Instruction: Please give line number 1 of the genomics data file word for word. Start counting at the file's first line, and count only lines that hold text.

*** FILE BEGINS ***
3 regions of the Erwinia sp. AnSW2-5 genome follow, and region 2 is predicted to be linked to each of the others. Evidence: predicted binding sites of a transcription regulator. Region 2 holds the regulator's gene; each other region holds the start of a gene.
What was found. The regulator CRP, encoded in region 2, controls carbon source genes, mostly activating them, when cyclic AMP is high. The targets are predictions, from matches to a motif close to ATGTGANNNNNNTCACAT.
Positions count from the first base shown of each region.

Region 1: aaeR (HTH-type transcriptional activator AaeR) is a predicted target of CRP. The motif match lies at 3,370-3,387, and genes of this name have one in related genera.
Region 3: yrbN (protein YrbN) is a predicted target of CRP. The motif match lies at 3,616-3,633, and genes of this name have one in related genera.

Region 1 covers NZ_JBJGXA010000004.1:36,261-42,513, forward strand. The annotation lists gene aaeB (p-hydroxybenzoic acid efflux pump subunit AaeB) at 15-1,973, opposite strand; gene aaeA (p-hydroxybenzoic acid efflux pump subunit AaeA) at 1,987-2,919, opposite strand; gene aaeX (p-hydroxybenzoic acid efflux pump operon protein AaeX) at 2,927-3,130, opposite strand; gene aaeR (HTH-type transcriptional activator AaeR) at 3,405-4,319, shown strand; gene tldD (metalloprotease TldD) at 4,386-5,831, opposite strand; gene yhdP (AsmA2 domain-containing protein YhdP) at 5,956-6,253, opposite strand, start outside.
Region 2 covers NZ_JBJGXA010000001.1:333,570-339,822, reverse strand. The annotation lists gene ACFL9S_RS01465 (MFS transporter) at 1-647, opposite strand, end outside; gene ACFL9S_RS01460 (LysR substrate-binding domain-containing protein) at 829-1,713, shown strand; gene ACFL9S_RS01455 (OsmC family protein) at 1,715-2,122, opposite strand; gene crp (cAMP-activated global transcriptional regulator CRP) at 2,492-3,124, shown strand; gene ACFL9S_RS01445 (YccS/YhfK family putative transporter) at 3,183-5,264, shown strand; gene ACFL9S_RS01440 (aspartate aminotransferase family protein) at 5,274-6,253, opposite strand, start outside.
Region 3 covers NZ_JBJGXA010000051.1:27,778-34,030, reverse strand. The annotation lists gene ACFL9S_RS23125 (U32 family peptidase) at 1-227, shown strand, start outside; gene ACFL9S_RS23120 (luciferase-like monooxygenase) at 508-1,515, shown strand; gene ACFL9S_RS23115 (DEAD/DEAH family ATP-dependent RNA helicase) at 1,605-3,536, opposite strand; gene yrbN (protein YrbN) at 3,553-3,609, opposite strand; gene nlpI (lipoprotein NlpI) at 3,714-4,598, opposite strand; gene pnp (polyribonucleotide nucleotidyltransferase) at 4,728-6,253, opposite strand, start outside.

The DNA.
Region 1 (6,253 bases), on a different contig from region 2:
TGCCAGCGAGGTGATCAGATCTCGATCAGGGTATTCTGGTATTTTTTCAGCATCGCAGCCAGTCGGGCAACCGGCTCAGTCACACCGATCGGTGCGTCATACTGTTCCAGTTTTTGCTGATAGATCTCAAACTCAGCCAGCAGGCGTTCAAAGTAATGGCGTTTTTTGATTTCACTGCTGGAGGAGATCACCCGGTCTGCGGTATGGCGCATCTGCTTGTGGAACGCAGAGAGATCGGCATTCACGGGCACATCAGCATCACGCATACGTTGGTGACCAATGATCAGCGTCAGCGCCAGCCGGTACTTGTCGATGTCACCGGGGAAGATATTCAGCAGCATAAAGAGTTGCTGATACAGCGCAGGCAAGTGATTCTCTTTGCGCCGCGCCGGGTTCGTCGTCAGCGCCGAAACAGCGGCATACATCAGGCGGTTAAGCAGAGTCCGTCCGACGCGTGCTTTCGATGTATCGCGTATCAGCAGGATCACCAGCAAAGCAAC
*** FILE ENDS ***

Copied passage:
3 regions of the Erwinia sp. AnSW2-5 genome follow, and region 2 is predicted to be linked to each of the others. Evidence: predicted binding sites of a transcription regulator. Region 2 holds the regulator's gene; each other region holds the start of a gene.